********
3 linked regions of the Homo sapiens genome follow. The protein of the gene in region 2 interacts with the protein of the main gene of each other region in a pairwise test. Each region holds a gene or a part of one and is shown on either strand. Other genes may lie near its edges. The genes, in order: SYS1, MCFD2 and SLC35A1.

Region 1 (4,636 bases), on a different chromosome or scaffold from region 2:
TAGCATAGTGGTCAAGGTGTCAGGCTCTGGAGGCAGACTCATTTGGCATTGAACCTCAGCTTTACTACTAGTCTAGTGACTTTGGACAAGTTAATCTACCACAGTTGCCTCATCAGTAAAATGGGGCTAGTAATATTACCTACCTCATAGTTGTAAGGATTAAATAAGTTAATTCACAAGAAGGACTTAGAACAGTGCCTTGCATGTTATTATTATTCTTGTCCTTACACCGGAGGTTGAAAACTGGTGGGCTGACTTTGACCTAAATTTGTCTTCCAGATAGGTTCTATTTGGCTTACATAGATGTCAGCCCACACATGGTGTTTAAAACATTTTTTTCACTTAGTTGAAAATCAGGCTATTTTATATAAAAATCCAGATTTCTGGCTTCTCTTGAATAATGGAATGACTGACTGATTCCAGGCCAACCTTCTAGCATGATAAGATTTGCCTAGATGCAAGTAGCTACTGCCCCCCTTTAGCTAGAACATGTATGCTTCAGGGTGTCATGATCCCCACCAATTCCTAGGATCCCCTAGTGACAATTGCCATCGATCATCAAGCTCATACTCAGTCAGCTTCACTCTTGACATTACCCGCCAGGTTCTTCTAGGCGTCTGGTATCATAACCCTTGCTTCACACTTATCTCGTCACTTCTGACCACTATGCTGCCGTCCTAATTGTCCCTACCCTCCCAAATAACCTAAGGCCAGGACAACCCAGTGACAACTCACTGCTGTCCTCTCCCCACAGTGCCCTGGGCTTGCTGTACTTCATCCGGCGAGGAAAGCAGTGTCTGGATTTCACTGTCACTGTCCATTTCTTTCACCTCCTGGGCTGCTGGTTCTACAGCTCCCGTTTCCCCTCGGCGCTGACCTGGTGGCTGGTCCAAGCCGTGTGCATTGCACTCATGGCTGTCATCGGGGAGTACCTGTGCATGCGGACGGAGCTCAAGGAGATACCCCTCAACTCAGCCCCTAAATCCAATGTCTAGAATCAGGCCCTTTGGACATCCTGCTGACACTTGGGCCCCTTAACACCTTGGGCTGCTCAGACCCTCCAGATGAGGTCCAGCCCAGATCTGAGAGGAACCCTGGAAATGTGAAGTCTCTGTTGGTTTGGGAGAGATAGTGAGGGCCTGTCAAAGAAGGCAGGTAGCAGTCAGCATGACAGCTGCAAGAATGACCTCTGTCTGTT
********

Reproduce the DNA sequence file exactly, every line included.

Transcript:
3 linked regions of the Homo sapiens genome follow. The protein of the gene in region 2 interacts with the protein of the main gene of each other region in a pairwise test. Each region holds a gene or a part of one and is shown on either strand. Other genes may lie near its edges. The genes, in order: SYS1, MCFD2 and SLC35A1.

Region 1 (4,636 bases), on a different chromosome or scaffold from region 2:
TAGCATAGTGGTCAAGGTGTCAGGCTCTGGAGGCAGACTCATTTGGCATTGAACCTCAGCTTTACTACTAGTCTAGTGACTTTGGACAAGTTAATCTACCACAGTTGCCTCATCAGTAAAATGGGGCTAGTAATATTACCTACCTCATAGTTGTAAGGATTAAATAAGTTAATTCACAAGAAGGACTTAGAACAGTGCCTTGCATGTTATTATTATTCTTGTCCTTACACCGGAGGTTGAAAACTGGTGGGCTGACTTTGACCTAAATTTGTCTTCCAGATAGGTTCTATTTGGCTTACATAGATGTCAGCCCACACATGGTGTTTAAAACATTTTTTTCACTTAGTTGAAAATCAGGCTATTTTATATAAAAATCCAGATTTCTGGCTTCTCTTGAATAATGGAATGACTGACTGATTCCAGGCCAACCTTCTAGCATGATAAGATTTGCCTAGATGCAAGTAGCTACTGCCCCCCTTTAGCTAGAACATGTATGCTTCAGGGTGTCATGATCCCCACCAATTCCTAGGATCCCCTAGTGACAATTGCCATCGATCATCAAGCTCATACTCAGTCAGCTTCACTCTTGACATTACCCGCCAGGTTCTTCTAGGCGTCTGGTATCATAACCCTTGCTTCACACTTATCTCGTCACTTCTGACCACTATGCTGCCGTCCTAATTGTCCCTACCCTCCCAAATAACCTAAGGCCAGGACAACCCAGTGACAACTCACTGCTGTCCTCTCCCCACAGTGCCCTGGGCTTGCTGTACTTCATCCGGCGAGGAAAGCAGTGTCTGGATTTCACTGTCACTGTCCATTTCTTTCACCTCCTGGGCTGCTGGTTCTACAGCTCCCGTTTCCCCTCGGCGCTGACCTGGTGGCTGGTCCAAGCCGTGTGCATTGCACTCATGGCTGTCATCGGGGAGTACCTGTGCATGCGGACGGAGCTCAAGGAGATACCCCTCAACTCAGCCCCTAAATCCAATGTCTAGAATCAGGCCCTTTGGACATCCTGCTGACACTTGGGCCCCTTAACACCTTGGGCTGCTCAGACCCTCCAGATGAGGTCCAGCCCAGATCTGAGAGGAACCCTGGAAATGTGAAGTCTCTGTTGGTTTGGGAGAGATAGTGAGGGCCTGTCAAAGAAGGCAGGTAGCAGTCAGCATGACAGCTGCAAGAATGACCTCTGTCTGTT